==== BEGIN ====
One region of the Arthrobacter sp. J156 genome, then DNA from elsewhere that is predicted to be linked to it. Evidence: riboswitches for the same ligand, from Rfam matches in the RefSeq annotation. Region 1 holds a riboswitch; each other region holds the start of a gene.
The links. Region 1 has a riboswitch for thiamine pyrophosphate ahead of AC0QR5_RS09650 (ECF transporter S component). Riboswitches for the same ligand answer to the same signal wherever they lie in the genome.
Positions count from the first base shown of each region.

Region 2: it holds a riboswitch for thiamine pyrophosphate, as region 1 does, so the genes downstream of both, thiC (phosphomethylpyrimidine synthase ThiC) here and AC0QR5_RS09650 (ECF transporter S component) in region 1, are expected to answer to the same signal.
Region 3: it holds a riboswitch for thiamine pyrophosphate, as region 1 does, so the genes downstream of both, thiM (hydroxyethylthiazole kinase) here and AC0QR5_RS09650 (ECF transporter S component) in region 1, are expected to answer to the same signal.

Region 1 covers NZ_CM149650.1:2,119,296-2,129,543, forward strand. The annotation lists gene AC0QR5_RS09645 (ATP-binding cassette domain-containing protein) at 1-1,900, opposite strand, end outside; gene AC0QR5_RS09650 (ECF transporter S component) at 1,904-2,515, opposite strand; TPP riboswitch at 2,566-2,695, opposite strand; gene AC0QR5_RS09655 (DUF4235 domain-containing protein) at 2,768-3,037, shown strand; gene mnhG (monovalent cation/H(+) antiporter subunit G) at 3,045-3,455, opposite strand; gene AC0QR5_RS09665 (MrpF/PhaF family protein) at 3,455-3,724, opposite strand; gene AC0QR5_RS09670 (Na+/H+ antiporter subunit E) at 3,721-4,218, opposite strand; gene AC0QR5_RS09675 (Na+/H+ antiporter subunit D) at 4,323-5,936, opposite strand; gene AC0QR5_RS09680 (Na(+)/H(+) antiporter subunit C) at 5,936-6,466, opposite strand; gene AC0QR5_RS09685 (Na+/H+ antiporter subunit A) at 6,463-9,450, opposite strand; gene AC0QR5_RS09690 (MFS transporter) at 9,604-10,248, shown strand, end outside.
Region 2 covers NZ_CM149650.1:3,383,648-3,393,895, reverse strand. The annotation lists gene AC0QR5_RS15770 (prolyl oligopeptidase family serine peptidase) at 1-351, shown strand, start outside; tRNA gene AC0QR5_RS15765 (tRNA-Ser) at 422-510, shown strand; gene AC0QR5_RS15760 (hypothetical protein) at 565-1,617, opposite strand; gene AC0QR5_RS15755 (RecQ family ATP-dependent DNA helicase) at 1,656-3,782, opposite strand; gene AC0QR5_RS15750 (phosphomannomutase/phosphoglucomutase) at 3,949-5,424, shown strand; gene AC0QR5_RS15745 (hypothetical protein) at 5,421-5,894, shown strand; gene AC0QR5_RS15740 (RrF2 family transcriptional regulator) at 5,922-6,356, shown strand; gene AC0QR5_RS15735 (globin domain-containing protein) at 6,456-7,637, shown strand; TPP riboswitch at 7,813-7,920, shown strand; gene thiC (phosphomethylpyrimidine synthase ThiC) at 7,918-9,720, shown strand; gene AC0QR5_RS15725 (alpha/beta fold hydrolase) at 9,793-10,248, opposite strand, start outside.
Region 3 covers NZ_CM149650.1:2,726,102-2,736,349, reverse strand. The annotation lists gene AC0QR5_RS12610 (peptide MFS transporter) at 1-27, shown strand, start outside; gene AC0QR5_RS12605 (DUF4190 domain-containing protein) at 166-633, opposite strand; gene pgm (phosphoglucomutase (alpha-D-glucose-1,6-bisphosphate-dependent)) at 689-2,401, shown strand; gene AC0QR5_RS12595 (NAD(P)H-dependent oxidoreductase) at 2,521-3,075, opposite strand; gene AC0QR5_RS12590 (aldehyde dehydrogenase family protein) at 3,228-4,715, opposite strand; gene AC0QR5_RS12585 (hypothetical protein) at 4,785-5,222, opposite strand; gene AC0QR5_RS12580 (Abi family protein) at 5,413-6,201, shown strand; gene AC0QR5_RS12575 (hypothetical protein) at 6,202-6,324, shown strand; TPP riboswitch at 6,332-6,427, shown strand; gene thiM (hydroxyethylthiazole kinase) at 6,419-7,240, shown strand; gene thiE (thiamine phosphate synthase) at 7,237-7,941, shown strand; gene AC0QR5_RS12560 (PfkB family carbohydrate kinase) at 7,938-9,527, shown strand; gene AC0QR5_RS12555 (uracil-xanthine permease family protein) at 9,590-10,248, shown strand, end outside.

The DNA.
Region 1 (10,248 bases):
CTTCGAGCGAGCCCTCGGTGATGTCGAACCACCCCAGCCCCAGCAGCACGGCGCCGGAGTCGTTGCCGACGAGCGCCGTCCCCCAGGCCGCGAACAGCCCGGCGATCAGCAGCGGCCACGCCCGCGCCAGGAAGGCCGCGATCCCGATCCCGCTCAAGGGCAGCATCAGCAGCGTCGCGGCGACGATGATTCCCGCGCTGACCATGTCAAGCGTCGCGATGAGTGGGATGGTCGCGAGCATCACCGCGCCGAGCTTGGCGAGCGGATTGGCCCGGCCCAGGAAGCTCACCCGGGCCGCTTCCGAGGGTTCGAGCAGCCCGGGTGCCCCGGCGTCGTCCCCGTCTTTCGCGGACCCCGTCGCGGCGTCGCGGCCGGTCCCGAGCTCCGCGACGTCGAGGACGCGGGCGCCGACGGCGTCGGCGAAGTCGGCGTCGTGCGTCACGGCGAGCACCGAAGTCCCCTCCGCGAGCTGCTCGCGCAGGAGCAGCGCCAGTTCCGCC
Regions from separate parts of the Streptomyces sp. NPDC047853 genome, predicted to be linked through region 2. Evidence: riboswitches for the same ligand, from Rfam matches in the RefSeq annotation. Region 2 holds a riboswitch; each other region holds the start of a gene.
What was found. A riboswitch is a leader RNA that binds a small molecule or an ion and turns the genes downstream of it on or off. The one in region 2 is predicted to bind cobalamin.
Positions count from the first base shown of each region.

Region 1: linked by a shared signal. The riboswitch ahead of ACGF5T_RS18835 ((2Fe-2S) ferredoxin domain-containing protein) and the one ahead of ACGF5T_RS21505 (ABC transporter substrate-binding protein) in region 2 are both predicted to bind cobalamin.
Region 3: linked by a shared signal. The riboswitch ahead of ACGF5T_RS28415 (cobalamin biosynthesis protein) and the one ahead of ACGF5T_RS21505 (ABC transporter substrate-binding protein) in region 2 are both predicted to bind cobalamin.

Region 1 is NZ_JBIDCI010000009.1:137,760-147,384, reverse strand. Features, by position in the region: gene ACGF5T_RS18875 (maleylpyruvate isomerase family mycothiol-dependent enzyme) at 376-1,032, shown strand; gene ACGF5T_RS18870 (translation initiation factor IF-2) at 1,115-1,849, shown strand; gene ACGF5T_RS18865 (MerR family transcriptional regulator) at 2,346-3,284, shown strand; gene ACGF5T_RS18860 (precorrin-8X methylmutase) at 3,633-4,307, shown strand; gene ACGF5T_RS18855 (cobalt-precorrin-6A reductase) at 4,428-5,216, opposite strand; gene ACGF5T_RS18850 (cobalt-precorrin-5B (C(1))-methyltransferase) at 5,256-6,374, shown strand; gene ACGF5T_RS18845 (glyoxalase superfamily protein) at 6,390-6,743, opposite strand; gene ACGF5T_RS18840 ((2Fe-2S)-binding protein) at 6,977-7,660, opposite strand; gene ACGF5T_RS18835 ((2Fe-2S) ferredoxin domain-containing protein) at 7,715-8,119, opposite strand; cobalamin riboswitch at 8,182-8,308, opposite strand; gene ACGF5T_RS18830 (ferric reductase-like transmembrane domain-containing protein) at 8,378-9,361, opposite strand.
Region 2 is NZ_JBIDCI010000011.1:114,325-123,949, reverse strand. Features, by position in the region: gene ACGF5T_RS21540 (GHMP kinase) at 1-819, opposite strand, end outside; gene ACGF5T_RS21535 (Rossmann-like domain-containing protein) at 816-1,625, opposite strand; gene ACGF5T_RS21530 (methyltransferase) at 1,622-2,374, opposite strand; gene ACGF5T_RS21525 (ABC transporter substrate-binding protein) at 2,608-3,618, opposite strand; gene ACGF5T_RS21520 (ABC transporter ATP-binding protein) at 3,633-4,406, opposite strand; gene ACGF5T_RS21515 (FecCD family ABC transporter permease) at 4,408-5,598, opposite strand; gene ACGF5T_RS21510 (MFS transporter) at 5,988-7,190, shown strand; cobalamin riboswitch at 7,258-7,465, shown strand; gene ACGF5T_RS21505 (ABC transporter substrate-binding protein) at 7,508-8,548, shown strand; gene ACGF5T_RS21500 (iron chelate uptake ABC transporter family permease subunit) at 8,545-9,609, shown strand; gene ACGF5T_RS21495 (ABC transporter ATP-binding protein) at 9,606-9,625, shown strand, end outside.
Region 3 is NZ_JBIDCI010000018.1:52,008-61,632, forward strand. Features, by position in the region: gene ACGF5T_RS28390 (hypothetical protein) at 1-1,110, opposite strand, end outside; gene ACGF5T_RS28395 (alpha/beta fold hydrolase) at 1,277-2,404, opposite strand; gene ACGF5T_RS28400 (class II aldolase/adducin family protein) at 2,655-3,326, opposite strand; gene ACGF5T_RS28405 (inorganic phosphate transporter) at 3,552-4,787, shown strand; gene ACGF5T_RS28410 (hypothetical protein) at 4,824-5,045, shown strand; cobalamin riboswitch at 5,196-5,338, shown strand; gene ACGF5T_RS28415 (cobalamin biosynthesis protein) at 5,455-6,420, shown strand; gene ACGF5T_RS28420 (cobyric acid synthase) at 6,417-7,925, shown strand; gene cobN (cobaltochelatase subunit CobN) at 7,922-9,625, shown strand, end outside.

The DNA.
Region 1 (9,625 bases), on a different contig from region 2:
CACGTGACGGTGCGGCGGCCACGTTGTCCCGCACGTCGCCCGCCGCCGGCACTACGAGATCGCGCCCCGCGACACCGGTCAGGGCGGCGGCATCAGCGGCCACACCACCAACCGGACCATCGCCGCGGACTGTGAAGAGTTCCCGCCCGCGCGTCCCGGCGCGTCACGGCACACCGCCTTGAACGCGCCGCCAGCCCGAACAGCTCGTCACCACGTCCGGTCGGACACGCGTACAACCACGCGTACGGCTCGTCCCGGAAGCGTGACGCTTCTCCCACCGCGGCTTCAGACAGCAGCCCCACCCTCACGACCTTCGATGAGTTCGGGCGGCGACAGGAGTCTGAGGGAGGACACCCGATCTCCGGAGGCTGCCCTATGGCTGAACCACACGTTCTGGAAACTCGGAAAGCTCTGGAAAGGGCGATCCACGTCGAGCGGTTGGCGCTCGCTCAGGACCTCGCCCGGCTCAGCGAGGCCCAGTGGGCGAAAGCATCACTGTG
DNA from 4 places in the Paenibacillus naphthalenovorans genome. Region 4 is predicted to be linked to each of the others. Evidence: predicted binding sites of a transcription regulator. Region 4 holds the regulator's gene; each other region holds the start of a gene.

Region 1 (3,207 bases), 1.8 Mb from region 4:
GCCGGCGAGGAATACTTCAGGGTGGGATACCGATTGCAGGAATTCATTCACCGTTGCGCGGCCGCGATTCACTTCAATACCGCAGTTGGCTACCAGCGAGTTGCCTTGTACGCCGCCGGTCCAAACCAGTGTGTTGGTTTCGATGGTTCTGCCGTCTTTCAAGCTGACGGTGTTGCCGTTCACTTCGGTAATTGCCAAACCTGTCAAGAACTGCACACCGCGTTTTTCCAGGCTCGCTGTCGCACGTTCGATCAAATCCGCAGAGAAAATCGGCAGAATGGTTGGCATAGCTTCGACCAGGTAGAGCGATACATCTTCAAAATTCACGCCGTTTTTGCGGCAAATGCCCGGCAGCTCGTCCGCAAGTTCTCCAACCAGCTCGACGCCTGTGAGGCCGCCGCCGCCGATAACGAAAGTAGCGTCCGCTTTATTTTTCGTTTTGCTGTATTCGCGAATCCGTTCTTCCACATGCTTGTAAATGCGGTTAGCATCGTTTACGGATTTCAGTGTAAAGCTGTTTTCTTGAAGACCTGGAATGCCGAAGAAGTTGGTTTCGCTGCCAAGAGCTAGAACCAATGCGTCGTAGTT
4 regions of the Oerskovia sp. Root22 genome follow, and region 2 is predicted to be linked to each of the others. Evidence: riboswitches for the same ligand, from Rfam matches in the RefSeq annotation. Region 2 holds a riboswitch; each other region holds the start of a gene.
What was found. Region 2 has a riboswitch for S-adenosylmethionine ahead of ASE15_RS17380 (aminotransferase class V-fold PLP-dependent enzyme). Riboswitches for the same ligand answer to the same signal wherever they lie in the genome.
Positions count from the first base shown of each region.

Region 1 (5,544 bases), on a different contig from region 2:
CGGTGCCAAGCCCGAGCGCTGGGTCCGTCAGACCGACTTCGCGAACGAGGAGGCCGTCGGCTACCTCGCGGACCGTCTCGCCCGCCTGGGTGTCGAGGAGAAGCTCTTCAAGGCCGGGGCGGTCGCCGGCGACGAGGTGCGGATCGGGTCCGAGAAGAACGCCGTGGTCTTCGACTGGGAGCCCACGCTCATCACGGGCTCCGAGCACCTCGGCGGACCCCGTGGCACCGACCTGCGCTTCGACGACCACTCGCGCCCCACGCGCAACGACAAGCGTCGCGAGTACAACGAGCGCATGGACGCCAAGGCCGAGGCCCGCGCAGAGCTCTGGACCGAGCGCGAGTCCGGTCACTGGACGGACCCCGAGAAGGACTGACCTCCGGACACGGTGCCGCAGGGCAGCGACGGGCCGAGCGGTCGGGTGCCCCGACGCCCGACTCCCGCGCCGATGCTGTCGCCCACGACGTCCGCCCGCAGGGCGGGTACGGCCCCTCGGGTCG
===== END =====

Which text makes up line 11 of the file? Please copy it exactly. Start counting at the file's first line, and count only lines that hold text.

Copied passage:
CTTCGAGCGAGCCCTCGGTGATGTCGAACCACCCCAGCCCCAGCAGCACGGCGCCGGAGTCGTTGCCGACGAGCGCCGTCCCCCAGGCCGCGAACAGCCCGGCGATCAGCAGCGGCCACGCCCGCGCCAGGAAGGCCGCGATCCCGATCCCGCTCAAGGGCAGCATCAGCAGCGTCGCGGCGACGATGATTCCCGCGCTGACCATGTCAAGCGTCGCGATGAGTGGGATGGTCGCGAGCATCACCGCGCCGAGCTTGGCGAGCGGATTGGCCCGGCCCAGGAAGCTCACCCGGGCCGCTTCCGAGGGTTCGAGCAGCCCGGGTGCCCCGGCGTCGTCCCCGTCTTTCGCGGACCCCGTCGCGGCGTCGCGGCCGGTCCCGAGCTCCGCGACGTCGAGGACGCGGGCGCCGACGGCGTCGGCGAAGTCGGCGTCGTGCGTCACGGCGAGCACCGAAGTCCCCTCCGCGAGCTGCTCGCGCAGGAGCAGCGCCAGTTCCGCC